Friday, October 23, 2009

Writer Spotlight: Brian Mann

The following is a Q&A with Brian Mann, author of "Welcome to the Homeland: A Journey to the Rural Heart of America's Conservative Revolution."

NAME: Brian Mann
FIELD: Journalist
EMPLOYER: North Country Public Radio (Adirondack Bureau chief) & Freelance

Q. What were your main writing and publishing accomplishments this past year?
A. This was the 10th anniversary of the Adirondack News bureau, so a lot of the funnest work was in celebration of that milestone. NCPR also won two national Edward R. Murrow Awards.

Q. What new projects are you working on for the upcoming year?
A. I'll be covering the "white nose syndrome" outbreak that's killing bats in the Northeast. I also hope to rededicate myself to more outdoor writing. Q. What are your upcoming public appearances?
A. I'll be speaking at an Adirondack Mountain Club event in the fall and taking part in an Adirondack Center for Writing seminar. But I hide out as much as I can when I'm off duty!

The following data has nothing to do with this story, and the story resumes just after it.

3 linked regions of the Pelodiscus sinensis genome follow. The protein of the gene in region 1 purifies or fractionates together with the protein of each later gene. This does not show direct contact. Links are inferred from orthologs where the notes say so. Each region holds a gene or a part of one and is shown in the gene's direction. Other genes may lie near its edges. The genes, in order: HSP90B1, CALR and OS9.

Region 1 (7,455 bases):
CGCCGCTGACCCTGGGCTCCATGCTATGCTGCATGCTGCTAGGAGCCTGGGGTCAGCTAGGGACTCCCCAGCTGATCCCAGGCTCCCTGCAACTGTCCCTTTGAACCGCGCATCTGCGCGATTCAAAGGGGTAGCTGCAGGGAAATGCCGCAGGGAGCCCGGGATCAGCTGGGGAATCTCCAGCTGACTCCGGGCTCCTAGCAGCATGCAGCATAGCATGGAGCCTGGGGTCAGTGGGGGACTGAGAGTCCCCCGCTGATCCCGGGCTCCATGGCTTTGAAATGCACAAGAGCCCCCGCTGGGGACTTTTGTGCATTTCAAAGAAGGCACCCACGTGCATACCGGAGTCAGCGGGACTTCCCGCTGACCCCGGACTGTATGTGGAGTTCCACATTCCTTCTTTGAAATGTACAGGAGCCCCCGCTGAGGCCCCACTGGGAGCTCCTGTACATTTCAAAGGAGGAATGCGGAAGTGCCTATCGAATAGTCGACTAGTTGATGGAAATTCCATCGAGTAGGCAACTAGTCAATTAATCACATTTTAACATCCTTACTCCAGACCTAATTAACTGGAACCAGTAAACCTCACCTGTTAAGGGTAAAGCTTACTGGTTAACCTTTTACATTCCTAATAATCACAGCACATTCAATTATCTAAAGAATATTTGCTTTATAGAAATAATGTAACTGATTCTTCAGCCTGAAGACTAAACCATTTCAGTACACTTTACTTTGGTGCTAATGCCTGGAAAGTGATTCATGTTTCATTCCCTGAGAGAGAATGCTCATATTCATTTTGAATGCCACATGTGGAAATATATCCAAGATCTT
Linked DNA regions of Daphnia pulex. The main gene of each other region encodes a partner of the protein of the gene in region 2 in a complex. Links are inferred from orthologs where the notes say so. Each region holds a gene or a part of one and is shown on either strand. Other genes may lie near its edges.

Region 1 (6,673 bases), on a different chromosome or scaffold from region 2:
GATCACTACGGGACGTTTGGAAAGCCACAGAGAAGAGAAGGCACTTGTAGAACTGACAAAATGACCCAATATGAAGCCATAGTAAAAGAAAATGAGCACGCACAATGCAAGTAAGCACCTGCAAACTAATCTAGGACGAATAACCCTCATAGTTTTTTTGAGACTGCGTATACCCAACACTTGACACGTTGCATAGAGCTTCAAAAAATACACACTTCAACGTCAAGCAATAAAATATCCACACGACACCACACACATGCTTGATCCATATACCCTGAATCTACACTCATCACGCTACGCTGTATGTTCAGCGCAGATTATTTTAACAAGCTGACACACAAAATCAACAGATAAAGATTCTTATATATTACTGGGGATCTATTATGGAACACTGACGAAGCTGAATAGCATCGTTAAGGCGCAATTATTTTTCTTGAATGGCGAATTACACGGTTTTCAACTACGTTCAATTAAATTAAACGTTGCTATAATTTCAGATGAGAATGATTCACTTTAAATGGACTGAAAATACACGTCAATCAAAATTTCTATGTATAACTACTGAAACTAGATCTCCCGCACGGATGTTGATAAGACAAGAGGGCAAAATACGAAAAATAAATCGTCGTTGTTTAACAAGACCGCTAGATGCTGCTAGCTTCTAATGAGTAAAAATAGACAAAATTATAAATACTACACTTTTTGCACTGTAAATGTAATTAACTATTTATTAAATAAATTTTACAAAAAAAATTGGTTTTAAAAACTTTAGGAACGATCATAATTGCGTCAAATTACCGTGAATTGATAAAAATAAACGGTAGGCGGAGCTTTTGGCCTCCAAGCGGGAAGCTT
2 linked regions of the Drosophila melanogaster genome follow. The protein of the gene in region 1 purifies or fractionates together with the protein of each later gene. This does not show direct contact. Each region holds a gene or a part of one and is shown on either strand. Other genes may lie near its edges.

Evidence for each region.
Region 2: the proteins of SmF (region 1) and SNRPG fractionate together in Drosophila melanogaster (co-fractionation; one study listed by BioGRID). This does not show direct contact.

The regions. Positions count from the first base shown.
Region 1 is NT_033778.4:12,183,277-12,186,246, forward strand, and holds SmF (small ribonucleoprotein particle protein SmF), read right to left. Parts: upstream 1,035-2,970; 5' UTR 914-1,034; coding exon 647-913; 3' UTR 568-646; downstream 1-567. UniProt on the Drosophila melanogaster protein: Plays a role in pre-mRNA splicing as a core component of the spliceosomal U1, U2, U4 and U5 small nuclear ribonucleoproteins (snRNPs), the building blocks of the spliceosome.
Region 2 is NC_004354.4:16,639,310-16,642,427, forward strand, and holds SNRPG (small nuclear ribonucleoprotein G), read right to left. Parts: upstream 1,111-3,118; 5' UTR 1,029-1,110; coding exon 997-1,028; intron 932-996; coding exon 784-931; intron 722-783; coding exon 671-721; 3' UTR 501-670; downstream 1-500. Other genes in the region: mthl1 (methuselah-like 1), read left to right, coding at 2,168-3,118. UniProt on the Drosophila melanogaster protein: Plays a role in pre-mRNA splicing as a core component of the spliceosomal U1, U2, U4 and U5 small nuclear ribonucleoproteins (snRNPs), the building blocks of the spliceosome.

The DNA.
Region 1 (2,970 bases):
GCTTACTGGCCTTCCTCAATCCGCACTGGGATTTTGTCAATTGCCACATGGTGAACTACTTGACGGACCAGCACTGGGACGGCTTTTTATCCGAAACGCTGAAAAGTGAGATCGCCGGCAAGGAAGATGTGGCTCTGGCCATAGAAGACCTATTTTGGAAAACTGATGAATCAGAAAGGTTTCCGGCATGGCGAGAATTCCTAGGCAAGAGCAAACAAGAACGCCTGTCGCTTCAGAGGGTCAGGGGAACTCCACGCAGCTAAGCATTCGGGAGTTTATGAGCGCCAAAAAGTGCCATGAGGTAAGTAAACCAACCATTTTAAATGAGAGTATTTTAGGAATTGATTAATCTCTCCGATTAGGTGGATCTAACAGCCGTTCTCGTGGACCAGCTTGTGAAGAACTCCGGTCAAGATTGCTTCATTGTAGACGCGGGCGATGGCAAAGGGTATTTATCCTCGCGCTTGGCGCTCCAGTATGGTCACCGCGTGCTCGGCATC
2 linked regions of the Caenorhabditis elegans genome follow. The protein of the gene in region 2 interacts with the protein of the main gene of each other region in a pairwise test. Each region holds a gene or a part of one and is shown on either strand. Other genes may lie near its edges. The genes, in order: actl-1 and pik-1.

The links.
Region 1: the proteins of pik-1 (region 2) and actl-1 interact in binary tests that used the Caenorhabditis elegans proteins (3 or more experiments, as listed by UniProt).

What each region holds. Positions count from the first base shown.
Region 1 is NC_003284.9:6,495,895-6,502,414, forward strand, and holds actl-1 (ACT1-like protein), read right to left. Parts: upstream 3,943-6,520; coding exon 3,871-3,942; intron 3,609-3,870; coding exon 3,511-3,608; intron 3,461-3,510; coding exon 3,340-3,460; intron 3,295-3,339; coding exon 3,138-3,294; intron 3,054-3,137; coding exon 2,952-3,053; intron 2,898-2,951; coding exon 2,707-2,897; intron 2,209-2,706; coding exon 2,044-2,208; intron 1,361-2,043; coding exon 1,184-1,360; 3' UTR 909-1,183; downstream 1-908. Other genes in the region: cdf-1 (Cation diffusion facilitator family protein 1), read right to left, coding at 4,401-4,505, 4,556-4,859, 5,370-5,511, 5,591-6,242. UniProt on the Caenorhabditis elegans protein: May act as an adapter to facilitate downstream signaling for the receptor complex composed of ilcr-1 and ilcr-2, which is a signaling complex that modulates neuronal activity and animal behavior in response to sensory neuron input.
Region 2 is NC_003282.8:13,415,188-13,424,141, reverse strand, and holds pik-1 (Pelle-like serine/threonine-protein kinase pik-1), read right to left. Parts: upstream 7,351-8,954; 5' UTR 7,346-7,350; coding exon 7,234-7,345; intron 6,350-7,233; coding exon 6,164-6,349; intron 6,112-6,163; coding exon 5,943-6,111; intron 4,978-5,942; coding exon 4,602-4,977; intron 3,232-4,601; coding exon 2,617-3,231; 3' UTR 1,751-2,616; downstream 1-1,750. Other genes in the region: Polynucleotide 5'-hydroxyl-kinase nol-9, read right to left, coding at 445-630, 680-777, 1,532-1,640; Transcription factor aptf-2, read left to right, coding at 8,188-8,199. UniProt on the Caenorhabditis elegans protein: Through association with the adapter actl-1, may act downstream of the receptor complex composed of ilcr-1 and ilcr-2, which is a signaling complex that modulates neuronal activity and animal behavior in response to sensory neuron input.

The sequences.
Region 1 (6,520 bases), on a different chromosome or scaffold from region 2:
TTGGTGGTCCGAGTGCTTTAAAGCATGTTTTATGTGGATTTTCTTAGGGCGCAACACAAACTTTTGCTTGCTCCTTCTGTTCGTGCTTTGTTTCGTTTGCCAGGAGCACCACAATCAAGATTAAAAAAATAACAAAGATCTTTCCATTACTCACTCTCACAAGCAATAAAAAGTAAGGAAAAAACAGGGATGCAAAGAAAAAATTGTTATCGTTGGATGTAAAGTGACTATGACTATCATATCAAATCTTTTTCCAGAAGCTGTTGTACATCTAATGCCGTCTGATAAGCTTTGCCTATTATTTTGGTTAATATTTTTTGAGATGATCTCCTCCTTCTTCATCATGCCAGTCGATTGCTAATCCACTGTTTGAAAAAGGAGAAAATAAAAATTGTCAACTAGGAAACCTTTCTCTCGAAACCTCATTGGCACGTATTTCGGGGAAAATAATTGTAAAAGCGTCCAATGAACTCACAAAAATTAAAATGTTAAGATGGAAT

Q. If you were to write a book with one other person in the world, who would it be and what would you write?
A. Great question, but I'm a horrible collaborator. I love working with editors, who tighten and sharpen my writing. But putting my fingers on the keyboard is a very personal, private thing for me. The next book I'd love to write is about the demise of North American bats ... how's that for wonky!

Q. What do you like the most about living in and/or writing about the Adirondack region?

A. This landscape and community offers everything I want, from hard winter (which I love) to the open field country of the Champlain Valley (I spent part of my childhood in the Midwest) to the mountains and alpine country of the High Peaks (I also grew up in Alaska). People keep telling me I'm not really a local yet, but I think I've always been a local.

I grew up in Kansas and Alaska. For years I made my living butchering fish on the coast of the Gulf of Alaska. Then I started volunteering for public radio stations, where I learned my craft. We moved to the Adirondacks a decade ago. My wife Susan is a village trustee in Saranac Lake. My son Nicholas is an eighth grader. We feel blessed to be part of this community - and I feel blessed to be in a place with such a rich community of writers.

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